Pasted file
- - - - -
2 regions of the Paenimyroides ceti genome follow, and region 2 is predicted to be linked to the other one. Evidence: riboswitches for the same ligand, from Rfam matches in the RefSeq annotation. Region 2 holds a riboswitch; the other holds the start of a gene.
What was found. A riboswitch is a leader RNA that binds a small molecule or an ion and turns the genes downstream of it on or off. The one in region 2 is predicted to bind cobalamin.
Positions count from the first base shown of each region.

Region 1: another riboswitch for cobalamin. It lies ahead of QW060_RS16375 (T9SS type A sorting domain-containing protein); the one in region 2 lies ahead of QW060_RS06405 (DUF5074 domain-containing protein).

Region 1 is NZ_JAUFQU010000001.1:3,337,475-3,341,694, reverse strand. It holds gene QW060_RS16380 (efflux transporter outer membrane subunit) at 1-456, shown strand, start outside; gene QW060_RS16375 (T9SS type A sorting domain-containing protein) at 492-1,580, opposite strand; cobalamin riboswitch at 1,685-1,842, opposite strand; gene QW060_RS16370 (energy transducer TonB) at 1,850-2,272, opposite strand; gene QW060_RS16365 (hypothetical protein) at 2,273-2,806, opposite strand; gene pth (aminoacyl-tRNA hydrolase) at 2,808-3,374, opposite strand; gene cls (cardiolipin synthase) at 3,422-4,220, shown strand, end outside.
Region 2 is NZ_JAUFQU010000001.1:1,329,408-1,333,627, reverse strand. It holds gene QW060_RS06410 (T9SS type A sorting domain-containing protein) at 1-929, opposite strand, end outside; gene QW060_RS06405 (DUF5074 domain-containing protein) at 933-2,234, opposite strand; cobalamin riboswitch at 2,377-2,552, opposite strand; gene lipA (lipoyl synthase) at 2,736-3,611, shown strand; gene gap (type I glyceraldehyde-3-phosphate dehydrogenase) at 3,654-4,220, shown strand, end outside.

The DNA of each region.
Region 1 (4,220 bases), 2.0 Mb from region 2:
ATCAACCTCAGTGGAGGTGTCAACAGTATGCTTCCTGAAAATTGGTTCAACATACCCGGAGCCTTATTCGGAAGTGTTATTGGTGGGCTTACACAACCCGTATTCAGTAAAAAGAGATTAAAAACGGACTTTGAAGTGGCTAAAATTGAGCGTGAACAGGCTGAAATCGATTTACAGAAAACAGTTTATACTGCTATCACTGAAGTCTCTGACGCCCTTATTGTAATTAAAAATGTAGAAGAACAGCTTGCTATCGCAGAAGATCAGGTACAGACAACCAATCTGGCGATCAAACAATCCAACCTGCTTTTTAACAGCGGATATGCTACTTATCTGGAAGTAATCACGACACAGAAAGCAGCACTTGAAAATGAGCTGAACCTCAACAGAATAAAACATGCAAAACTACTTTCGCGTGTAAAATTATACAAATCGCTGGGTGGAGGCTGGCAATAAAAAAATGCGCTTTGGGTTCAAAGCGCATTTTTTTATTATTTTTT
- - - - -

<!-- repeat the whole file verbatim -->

2 regions of the Paenimyroides ceti genome follow, and region 2 is predicted to be linked to the other one. Evidence: riboswitches for the same ligand, from Rfam matches in the RefSeq annotation. Region 2 holds a riboswitch; the other holds the start of a gene.
What was found. A riboswitch is a leader RNA that binds a small molecule or an ion and turns the genes downstream of it on or off. The one in region 2 is predicted to bind cobalamin.
Positions count from the first base shown of each region.

Region 1: another riboswitch for cobalamin. It lies ahead of QW060_RS16375 (T9SS type A sorting domain-containing protein); the one in region 2 lies ahead of QW060_RS06405 (DUF5074 domain-containing protein).

Region 1 is NZ_JAUFQU010000001.1:3,337,475-3,341,694, reverse strand. It holds gene QW060_RS16380 (efflux transporter outer membrane subunit) at 1-456, shown strand, start outside; gene QW060_RS16375 (T9SS type A sorting domain-containing protein) at 492-1,580, opposite strand; cobalamin riboswitch at 1,685-1,842, opposite strand; gene QW060_RS16370 (energy transducer TonB) at 1,850-2,272, opposite strand; gene QW060_RS16365 (hypothetical protein) at 2,273-2,806, opposite strand; gene pth (aminoacyl-tRNA hydrolase) at 2,808-3,374, opposite strand; gene cls (cardiolipin synthase) at 3,422-4,220, shown strand, end outside.
Region 2 is NZ_JAUFQU010000001.1:1,329,408-1,333,627, reverse strand. It holds gene QW060_RS06410 (T9SS type A sorting domain-containing protein) at 1-929, opposite strand, end outside; gene QW060_RS06405 (DUF5074 domain-containing protein) at 933-2,234, opposite strand; cobalamin riboswitch at 2,377-2,552, opposite strand; gene lipA (lipoyl synthase) at 2,736-3,611, shown strand; gene gap (type I glyceraldehyde-3-phosphate dehydrogenase) at 3,654-4,220, shown strand, end outside.

The DNA of each region.
Region 1 (4,220 bases), 2.0 Mb from region 2:
ATCAACCTCAGTGGAGGTGTCAACAGTATGCTTCCTGAAAATTGGTTCAACATACCCGGAGCCTTATTCGGAAGTGTTATTGGTGGGCTTACACAACCCGTATTCAGTAAAAAGAGATTAAAAACGGACTTTGAAGTGGCTAAAATTGAGCGTGAACAGGCTGAAATCGATTTACAGAAAACAGTTTATACTGCTATCACTGAAGTCTCTGACGCCCTTATTGTAATTAAAAATGTAGAAGAACAGCTTGCTATCGCAGAAGATCAGGTACAGACAACCAATCTGGCGATCAAACAATCCAACCTGCTTTTTAACAGCGGATATGCTACTTATCTGGAAGTAATCACGACACAGAAAGCAGCACTTGAAAATGAGCTGAACCTCAACAGAATAAAACATGCAAAACTACTTTCGCGTGTAAAATTATACAAATCGCTGGGTGGAGGCTGGCAATAAAAAAATGCGCTTTGGGTTCAAAGCGCATTTTTTTATTATTTTTT